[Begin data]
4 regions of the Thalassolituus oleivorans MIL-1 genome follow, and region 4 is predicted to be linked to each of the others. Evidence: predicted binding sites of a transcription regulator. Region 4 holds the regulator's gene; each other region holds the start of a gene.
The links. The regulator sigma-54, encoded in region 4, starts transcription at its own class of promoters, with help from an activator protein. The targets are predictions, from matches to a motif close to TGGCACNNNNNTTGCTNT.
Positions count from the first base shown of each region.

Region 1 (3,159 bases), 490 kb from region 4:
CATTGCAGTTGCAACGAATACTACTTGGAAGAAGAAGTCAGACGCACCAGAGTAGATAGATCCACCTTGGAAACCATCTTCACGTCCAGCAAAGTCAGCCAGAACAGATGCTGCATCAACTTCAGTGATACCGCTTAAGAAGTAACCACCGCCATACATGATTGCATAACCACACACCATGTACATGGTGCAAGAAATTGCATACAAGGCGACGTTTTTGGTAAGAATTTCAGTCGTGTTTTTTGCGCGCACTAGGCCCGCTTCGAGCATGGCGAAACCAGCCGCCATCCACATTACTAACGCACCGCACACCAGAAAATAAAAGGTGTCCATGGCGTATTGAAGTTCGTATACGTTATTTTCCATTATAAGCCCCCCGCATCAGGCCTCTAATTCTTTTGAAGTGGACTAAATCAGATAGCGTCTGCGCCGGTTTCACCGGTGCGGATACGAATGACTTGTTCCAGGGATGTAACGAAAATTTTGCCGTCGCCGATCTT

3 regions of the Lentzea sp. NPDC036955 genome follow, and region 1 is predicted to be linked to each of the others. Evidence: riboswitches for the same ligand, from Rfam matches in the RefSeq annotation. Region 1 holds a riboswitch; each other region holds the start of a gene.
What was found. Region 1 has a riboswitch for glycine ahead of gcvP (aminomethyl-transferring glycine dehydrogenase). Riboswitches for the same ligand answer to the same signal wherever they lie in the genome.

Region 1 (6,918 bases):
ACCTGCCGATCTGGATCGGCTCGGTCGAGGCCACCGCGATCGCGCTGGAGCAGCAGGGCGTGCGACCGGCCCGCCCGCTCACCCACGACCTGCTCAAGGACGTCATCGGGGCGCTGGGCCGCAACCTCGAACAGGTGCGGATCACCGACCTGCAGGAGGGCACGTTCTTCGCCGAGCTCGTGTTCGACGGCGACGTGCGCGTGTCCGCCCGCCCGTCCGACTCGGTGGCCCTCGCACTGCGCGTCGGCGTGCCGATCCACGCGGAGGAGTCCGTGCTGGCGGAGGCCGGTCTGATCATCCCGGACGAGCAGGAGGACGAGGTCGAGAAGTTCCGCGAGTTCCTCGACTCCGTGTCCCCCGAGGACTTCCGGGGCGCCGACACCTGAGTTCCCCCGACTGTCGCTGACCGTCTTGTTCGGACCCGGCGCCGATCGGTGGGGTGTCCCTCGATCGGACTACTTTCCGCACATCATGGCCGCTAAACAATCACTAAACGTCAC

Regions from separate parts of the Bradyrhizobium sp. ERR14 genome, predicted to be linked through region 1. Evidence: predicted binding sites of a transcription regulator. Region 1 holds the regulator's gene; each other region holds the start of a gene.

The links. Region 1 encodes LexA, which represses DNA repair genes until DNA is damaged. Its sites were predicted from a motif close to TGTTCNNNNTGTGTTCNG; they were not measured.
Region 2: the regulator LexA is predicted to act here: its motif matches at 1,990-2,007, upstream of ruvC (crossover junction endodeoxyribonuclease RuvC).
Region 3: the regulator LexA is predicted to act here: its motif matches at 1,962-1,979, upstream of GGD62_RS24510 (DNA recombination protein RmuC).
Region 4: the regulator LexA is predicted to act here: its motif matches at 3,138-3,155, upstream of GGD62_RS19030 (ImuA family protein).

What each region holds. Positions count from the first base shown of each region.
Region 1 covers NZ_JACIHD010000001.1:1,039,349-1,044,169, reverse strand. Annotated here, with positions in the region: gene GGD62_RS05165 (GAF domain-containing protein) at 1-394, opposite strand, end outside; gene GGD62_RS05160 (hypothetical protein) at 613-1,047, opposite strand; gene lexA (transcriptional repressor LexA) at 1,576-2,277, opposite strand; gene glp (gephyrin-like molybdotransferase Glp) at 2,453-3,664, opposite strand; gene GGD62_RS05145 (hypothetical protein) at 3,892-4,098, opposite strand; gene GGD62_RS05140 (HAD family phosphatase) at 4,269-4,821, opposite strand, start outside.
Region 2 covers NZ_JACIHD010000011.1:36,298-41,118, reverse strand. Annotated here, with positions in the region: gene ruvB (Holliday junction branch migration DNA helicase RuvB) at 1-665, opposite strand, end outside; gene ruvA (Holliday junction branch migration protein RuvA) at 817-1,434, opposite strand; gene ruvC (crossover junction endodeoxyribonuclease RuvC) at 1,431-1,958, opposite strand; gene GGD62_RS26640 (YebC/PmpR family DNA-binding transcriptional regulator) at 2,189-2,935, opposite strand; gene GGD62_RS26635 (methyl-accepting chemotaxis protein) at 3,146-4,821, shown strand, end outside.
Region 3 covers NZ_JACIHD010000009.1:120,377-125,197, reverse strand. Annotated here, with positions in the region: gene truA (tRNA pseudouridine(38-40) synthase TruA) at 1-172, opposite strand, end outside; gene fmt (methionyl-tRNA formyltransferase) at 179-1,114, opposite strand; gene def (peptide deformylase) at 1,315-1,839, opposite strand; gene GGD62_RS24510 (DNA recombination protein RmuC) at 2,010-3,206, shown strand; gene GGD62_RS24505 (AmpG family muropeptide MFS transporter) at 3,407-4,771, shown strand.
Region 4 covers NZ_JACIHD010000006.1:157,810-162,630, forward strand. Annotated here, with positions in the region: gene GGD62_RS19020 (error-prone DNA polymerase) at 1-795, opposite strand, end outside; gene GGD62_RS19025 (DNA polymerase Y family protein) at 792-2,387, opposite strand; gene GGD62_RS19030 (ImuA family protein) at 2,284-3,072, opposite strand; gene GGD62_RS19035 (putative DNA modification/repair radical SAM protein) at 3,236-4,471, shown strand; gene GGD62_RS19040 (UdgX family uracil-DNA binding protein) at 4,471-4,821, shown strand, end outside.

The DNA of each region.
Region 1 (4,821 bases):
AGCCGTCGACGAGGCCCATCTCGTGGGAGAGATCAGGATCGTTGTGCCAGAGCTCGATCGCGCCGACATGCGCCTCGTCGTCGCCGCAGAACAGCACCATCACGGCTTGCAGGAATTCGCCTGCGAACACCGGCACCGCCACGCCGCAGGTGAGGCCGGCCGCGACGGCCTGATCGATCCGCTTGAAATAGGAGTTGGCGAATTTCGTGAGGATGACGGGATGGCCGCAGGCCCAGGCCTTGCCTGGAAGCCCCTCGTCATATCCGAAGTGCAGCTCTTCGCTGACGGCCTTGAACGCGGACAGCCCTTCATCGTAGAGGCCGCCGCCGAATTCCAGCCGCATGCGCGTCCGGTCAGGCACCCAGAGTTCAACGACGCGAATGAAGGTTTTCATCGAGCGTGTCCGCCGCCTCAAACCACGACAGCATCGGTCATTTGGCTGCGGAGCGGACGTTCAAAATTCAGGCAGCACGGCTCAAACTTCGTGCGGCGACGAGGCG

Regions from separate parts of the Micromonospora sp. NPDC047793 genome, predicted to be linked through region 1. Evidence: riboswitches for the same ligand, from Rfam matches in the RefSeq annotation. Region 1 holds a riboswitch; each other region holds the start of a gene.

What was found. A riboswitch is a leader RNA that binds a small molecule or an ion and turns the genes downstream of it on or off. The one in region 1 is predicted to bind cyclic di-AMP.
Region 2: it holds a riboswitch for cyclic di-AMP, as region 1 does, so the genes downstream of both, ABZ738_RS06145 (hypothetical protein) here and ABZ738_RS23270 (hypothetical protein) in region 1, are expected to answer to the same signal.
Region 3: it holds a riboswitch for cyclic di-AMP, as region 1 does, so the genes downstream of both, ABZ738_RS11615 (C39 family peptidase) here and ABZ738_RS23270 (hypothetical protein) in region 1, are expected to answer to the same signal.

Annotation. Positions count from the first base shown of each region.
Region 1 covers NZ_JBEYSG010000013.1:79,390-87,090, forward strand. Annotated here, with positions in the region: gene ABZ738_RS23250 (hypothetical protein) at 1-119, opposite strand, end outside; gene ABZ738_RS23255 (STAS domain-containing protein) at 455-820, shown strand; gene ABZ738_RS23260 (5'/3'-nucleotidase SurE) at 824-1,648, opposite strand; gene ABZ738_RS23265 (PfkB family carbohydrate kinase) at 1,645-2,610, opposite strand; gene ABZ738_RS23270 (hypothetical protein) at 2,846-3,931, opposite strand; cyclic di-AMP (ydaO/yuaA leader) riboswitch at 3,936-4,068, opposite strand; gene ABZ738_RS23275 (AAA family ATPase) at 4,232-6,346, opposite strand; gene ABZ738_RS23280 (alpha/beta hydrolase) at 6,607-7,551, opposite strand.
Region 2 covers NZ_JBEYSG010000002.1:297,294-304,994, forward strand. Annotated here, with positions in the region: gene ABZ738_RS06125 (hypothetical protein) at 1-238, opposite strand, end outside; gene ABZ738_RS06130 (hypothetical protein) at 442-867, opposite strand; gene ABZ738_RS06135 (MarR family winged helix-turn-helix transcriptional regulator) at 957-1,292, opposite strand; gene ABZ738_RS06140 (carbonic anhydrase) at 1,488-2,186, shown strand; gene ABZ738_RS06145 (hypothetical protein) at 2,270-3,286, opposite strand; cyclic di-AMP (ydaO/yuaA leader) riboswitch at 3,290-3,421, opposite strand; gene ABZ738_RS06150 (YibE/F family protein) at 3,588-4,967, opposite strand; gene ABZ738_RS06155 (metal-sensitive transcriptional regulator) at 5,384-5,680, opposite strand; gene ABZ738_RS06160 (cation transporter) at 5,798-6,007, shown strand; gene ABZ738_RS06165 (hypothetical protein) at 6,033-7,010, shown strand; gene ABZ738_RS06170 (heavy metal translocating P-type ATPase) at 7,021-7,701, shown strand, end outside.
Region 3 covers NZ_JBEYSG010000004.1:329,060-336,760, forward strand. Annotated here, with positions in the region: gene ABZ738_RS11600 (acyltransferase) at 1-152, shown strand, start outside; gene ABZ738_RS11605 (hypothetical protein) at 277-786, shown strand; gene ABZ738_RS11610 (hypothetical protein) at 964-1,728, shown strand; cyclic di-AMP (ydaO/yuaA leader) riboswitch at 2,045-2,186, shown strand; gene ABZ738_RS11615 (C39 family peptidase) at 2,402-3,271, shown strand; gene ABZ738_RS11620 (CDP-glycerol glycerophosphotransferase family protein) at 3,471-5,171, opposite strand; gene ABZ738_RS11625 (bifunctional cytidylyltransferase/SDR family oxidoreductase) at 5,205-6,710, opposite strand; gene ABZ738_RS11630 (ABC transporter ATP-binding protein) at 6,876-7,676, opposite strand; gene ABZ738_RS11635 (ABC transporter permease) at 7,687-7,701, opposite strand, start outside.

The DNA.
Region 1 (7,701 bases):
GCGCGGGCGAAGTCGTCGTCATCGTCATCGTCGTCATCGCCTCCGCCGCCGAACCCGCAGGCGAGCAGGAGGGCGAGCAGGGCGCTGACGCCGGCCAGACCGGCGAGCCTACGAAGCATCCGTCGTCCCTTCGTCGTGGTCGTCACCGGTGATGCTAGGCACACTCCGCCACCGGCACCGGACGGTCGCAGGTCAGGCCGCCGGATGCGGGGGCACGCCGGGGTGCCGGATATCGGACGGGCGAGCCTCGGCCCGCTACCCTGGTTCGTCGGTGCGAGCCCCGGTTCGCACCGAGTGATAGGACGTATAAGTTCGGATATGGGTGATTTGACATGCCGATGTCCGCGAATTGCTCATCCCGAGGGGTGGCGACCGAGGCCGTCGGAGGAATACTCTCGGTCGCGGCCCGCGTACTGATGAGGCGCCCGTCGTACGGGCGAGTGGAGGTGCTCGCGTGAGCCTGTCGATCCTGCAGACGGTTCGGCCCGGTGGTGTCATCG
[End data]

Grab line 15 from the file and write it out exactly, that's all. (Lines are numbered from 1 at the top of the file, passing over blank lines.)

What each region holds. Positions count from the first base shown of each region.